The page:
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History

Break’n News History Page. As an aggregate, blog and our own news, Break’n News presents information in photos, videos, and written.

History

How the Smithsonian Is Documenting the Work of Immigrant Rights Activists | At the Smithsonian

Smithsonian
On November 12, 2019, curators from the National Museum of American History assembled at the U.S. Supreme Court as observers, and collectors, of history. That day, the justices heard three cases pertaining to the status of the Deferred Action for Childhood Arrivals (DACA) program. Positioned both inside the courtroom and......
History

When the Greenbrier and Other Appalachian Resorts Became Prisons for Axis Diplomats | Travel

Smithsonian
In the 1930s, as the drumbeats of war in Europe and the Far East grew louder, Americans maintained their workaday lives and strived for business as usual—as did their employers. “At a traditionally famous hotel, the Greenbrier in White Sulphur Springs, West Virginia,” read one ad in the April 1938......
History

The History of the Hard Hat | Innovation

Smithsonian
During World War I, death occurred on an apocalyptic scale in the killing fields of Europe. The advent of continuous-fire machine guns and modern artillery with high-explosive shells obliterated millions of lives in an era of bloody trench warfare. One saving grace was the helmet. Countless soldiers were able to......
History

Angkor Wat Owes Its Existence to Catastrophe | History

Smithsonian
The empire controlled much of mainland Southeast Asia by the beginning of the 10th century A.D., but unclear rules of succession combined with a complicated web of royal family intermarriages led to a crisis. Jayavarman IV, a grandson of a previous king, contested the rule of the leaders in Angkor,......
History

Smithsonian Curators Help Rescue the Truth From These Popular Myths | At the Smithsonian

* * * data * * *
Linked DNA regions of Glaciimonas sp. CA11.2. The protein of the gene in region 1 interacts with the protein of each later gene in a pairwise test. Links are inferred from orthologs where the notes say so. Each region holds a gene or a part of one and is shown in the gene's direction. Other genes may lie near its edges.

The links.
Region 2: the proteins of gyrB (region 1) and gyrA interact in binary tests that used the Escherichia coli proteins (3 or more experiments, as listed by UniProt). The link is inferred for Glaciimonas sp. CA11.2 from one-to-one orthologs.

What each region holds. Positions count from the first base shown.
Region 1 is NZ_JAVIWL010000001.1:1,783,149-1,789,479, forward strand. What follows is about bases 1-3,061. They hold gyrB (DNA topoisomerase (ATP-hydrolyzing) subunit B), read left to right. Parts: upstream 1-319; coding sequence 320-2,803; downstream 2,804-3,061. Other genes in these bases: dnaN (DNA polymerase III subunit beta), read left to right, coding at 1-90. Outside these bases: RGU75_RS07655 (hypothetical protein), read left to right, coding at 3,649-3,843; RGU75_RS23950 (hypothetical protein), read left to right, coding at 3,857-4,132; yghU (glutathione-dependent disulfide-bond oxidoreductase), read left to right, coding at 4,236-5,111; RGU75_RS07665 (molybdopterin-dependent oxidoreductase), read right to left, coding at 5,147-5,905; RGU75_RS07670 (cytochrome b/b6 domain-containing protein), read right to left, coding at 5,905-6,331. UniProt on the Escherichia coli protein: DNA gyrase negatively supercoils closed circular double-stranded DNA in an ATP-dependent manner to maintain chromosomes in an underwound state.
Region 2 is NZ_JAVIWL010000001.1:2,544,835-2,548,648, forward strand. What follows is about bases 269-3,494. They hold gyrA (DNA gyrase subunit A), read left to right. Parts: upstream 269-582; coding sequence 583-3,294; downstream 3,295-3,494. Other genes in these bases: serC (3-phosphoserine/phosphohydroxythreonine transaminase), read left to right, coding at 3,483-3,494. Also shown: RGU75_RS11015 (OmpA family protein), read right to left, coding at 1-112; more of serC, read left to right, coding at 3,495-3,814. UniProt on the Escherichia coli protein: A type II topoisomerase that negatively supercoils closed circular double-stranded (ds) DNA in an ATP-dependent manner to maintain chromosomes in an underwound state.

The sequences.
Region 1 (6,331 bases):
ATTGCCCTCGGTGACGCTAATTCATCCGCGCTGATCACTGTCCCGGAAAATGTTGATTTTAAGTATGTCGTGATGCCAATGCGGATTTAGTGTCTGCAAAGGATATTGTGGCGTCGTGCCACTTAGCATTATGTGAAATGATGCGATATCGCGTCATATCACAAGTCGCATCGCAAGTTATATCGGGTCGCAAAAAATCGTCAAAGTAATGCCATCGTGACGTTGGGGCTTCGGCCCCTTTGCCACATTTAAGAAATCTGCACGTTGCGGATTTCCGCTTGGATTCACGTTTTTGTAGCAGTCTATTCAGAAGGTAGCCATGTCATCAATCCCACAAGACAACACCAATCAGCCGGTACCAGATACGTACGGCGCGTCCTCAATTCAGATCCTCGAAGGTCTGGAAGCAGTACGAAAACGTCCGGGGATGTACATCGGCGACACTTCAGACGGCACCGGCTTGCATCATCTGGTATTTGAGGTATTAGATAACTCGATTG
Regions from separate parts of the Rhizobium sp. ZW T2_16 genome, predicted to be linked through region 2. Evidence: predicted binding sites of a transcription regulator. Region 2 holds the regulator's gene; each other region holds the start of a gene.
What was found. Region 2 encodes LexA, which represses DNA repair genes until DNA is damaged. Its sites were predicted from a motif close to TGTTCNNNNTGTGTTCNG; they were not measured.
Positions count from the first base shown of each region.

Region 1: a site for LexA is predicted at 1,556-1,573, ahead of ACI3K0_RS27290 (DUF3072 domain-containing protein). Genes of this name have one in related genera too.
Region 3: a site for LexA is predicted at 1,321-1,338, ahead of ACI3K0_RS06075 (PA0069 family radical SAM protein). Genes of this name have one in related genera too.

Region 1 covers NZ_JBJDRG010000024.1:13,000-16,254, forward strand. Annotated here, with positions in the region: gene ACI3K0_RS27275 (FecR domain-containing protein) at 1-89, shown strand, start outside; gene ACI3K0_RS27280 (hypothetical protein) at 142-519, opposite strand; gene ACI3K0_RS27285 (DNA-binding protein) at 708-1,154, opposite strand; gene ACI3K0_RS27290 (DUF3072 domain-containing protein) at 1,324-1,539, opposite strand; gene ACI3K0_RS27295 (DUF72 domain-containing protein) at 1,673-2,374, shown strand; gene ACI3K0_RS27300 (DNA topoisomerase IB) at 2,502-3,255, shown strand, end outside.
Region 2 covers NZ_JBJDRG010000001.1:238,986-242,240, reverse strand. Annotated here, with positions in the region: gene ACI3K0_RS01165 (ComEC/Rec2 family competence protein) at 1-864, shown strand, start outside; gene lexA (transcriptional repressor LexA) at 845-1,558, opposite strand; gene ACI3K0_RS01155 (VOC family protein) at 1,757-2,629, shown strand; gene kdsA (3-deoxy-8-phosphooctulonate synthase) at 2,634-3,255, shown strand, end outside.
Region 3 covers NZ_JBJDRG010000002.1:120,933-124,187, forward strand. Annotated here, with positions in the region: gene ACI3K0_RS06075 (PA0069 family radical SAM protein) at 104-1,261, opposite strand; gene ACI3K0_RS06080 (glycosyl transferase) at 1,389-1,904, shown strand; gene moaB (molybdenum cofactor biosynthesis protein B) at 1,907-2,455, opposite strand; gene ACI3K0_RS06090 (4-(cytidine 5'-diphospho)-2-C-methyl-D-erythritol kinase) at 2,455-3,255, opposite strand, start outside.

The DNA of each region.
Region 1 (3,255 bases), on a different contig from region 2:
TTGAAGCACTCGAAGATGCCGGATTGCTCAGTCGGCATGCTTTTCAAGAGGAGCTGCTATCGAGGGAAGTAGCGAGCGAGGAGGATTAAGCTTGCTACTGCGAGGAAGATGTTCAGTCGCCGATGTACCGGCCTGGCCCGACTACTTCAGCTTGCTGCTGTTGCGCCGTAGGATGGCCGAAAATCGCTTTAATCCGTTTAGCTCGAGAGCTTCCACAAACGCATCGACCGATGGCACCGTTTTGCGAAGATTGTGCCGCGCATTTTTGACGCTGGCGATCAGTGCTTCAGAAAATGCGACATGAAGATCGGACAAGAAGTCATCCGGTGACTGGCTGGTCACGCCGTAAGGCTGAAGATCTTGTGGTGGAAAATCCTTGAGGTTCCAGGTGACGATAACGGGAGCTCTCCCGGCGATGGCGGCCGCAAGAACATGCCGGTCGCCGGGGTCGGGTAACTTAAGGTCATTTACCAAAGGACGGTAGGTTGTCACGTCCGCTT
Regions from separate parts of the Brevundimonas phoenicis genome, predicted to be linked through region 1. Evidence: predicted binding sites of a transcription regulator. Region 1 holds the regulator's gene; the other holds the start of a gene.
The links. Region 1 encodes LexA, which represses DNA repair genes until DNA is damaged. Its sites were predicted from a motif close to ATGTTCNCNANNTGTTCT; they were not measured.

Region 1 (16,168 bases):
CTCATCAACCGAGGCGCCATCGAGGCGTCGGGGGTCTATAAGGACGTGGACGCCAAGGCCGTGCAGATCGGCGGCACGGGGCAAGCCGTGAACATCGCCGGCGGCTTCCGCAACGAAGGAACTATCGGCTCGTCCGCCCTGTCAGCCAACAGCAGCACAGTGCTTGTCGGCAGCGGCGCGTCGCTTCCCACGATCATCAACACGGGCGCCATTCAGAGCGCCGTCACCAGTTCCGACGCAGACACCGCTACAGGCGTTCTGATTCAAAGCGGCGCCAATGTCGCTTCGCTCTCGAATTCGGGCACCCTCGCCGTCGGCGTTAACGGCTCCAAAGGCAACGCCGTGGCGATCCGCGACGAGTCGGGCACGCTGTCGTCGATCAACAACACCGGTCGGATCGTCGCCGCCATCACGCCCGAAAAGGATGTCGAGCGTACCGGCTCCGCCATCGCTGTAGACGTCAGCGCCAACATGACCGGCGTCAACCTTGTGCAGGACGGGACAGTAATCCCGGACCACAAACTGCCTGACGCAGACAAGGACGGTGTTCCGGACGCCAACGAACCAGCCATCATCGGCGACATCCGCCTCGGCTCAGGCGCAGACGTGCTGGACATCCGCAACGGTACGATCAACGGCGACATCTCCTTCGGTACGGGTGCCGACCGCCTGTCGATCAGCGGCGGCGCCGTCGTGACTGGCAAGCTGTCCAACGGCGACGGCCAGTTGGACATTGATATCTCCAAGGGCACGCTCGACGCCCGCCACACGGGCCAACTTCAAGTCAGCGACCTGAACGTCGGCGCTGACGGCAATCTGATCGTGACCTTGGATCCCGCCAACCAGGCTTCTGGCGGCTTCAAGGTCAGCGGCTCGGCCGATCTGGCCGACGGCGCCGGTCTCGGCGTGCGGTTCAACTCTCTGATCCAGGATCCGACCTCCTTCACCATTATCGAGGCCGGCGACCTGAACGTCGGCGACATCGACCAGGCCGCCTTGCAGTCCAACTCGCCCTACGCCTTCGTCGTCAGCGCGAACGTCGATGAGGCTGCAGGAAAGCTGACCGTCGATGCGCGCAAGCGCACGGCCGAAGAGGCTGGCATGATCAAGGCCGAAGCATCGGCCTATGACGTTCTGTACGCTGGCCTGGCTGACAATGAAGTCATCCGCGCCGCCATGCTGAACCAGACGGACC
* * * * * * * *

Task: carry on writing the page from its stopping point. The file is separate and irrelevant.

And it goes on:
Smithsonian
Hollywood can’t resist depicting Dolley Madison saving a portrait of George Washington from the British army. Museum visitors love to gobble up the sticky confection known as astronaut ice cream, and Plymouth Rock has become a symbol of the national narrative, but like everything else, it’s complicated. Like a game......
History

As Popular in Her Day as J.K. Rowling, Gene Stratton-Porter Wrote to the Masses About America’s Fading Natural Beauty | Science

Smithsonian
My dear Girl:In the first place will you allow me to suggest that you forgethereafter to tack the “ess” on to “author”, because one who writesa book or poem is an author and literature has no sex.–Gene Stratton-Porter, letter to Miss Mabel Anderson, March 9, 1923 * * *​ Yellow......
History

Madam C.J. Walker Gets a Netflix Close-Up | History

Smithsonian
Madam C.J. Walker, born Sarah Breedlove in Louisiana in 1867, was the most successful black wellness mogul of her day. Now a new Netflix series will show how this enterprising daughter of freed slaves empowered generations of black women to prosper. Breedlove was in her 30s when she began treating......
History

Library Treasures Featured in “Fearless: A Tribute to Irish American Women”

Library Of Congress
The following guest post was written by Barbara Bair, curator of literature, culture and the arts in the Library’s Manuscript Division; Suzanne Schadl, chief of the Hispanic Division; Dani Thurber, reference librarian in the Hispanic Division; Melanie Zeck, reference librarian in the American Folklife Center; and John Fenn, head of research and......
History

Recently Digitized Iwo Jima Footage Shows the Human Side of the Famous Battle | History

Smithsonian